“This is the only safe way to treat opioid users,” published this week in the Washington Post, offers valuable perspective on a simultaneously cliché and tragic reality that specialists in the addiction treatment community – and the recovering community at large – have grappled with for decades.
Medically administered detoxification from any drug, utilizing pharmaceutical “cushions” to prevent respiratory arrest, neurological malfunction or any other detractor to metabolic safety has its downside. Persons addicted to, or who cannot use the substances in an “ordered” manner, have never and will never consider their use as disordered until LONG AFTER they have achieved the resilience and internalized controls necessary to maintain a productive or meaningful life.
It is the nature of the condition, or predisposition. Cancer says to the host “I am here; I require serious attention.” Addiction says “I am not your problem; the people who get between us are your problem.” Both conditions require serious attention.
Parents, spouses, siblings and friends of heroin addicts are appropriately fearful for the immediate safety of the addict. The addict is naturally fearful of permanent separation from their true love heroin. A temporary separation in order to relieve family, deflect a criminal charge or avoid termination from work are common motivators to accept medical detoxification.
It is not until a family accepts the opportunity to learn about how heroin has compromised both their loved one, and the family as well, that the family can become agents of change that cannot be manufactured in an antiseptic environment or “one disease” (regardless of specific drug of choice) programmatic initiative. The ‘quick fix’ that modern culture seeks in its excessive entitlements and deficient gratification delay strengths is not for sale. It is swampland in Florida, or the Brooklyn Bridge.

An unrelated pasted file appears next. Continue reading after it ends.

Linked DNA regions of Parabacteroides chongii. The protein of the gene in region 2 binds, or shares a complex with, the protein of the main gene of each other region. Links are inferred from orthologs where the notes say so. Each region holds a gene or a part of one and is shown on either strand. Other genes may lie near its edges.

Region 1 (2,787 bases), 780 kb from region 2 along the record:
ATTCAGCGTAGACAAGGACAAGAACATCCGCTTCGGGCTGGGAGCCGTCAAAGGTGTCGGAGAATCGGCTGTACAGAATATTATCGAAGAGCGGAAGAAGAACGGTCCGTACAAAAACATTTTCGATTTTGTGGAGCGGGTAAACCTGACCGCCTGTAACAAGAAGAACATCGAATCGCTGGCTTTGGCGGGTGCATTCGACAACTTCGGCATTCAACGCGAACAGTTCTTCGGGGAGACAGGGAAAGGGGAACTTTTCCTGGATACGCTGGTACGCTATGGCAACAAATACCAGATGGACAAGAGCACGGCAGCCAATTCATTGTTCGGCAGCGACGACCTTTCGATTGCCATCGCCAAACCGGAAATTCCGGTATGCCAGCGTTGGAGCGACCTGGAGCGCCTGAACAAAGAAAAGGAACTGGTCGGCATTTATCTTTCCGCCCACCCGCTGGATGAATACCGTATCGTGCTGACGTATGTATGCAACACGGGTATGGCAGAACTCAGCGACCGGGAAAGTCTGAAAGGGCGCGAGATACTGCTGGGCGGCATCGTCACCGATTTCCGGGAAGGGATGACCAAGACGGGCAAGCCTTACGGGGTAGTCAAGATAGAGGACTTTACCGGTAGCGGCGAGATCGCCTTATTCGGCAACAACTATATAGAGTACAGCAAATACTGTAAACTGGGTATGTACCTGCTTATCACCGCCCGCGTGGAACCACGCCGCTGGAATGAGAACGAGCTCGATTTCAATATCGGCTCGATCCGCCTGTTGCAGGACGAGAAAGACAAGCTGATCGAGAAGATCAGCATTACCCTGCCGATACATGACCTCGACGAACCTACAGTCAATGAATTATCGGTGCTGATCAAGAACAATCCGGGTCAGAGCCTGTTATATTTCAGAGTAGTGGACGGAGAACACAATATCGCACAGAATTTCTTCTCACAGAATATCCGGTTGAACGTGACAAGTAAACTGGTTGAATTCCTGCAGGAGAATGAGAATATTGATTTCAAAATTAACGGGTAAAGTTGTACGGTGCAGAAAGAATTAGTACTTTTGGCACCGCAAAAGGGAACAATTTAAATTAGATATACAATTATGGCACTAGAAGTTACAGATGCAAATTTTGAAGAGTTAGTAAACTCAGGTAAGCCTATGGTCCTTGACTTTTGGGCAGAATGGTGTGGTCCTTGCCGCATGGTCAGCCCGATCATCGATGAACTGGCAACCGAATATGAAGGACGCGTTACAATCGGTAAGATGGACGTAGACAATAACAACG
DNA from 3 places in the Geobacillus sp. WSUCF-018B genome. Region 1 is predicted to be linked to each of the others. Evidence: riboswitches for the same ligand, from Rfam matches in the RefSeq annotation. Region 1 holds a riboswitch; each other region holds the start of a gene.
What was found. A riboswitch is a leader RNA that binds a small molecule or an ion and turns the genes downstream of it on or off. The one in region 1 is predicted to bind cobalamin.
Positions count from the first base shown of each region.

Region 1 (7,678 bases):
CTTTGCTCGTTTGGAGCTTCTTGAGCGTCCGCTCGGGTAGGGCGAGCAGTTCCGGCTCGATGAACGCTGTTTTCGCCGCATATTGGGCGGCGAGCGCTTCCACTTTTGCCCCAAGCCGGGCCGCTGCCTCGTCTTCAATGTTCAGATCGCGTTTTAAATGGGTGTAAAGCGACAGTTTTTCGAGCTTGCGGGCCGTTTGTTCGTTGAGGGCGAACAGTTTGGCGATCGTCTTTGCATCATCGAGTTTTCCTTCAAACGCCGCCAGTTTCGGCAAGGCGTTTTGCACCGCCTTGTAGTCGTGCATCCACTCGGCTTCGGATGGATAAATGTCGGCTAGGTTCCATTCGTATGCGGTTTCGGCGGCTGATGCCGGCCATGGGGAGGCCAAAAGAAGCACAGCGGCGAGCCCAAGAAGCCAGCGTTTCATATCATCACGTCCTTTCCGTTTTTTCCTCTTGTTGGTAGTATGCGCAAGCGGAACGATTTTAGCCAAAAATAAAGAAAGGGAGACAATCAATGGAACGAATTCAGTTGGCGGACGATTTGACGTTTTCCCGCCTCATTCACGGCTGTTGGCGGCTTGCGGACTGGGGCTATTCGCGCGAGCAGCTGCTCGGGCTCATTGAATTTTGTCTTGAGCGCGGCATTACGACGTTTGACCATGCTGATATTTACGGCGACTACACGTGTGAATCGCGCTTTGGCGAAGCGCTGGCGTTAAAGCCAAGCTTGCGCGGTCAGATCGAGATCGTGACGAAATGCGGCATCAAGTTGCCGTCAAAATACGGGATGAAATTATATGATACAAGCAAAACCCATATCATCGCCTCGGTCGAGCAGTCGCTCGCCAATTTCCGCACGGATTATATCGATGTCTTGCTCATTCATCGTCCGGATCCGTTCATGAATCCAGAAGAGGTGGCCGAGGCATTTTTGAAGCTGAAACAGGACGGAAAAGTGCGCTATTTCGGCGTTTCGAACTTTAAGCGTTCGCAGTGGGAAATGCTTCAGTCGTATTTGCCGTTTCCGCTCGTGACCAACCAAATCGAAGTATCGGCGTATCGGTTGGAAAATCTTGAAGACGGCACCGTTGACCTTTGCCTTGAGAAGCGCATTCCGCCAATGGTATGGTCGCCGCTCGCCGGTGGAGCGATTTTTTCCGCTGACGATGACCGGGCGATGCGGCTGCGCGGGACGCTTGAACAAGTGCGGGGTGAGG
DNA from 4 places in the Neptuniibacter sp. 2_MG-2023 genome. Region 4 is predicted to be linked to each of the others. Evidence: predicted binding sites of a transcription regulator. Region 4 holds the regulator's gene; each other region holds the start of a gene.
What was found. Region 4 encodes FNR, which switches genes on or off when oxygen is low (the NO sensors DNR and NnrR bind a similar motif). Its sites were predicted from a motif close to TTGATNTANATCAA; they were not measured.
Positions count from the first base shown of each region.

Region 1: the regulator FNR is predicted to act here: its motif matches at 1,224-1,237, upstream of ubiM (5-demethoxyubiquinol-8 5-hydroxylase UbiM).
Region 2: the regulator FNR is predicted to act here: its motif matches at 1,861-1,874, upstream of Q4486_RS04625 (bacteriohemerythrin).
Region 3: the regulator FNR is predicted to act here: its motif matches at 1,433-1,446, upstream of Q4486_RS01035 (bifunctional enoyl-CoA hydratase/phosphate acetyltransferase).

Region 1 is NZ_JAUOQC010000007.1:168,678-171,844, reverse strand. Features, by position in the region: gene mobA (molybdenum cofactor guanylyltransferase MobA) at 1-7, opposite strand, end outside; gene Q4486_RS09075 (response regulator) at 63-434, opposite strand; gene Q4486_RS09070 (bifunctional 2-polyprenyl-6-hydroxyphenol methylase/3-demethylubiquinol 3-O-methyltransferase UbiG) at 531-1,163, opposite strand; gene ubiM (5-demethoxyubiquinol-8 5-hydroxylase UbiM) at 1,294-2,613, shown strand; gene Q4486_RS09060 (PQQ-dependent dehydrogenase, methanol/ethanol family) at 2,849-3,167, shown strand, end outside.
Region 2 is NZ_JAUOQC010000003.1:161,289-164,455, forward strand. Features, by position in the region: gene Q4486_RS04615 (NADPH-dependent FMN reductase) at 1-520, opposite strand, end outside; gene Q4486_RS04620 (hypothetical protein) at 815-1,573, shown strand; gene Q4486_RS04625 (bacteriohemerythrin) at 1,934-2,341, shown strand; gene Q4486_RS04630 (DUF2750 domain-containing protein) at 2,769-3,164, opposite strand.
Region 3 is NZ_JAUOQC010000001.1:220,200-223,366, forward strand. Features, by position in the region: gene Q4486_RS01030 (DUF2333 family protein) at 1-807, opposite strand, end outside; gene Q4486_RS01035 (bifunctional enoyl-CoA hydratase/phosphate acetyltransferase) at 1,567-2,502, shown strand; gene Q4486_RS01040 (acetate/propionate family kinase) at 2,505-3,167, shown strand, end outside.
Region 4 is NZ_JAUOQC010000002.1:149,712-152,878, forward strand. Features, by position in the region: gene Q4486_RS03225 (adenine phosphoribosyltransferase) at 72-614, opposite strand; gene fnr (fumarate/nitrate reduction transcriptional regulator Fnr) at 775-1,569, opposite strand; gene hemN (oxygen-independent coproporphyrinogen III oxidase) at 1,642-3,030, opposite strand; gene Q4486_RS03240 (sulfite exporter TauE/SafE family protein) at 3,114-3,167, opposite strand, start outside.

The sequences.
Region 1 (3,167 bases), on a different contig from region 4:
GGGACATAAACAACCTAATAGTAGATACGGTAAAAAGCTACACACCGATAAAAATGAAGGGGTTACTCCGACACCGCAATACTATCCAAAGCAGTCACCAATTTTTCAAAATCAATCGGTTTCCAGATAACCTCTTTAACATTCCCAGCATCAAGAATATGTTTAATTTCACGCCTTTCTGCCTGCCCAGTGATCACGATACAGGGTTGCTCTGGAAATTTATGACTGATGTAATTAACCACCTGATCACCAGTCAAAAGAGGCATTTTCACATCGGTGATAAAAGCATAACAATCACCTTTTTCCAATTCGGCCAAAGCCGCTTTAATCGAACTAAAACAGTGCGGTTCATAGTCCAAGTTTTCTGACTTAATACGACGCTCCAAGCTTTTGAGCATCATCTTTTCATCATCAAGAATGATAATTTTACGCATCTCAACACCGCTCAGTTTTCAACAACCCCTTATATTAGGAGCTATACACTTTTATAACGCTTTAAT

The span of a year-long commitment suggested by Dr. Stein in the published book is a proper and realistic beginning for what must become a life-long commitment for all those who wish to support the commitment of the recovering person. Everybody has to find a new way to live.
In my clinical practice, 40 years beyond the ‘exit ramp’ my family and I found together from my fatalistic heroin addiction, I am defining and teaching a psychology of heroin. It is a cold and fearful place to visit, familiar to the addict and frightening to those who venture there. A critical ingredient to achieving sustainable recovery from heroin addiction includes all those recognized by author Michael Stein. Another that’s missing from our healthcare system is psychological substance to understand the unique and profound impact that heroin has on the individual, and hence, family and community.
David Petersen, LCSW, LAC
Clinical Consultant & Interventionist
URL to WP article: https://www.washingtonpost.com/opinions/this-is-the-only-safe-way-to-treat-opioid-users/2017/08/17/e94b1ea2-6d90-11e7-9c15-177740635e83_story.html?utm_term=.1ba4d64692ef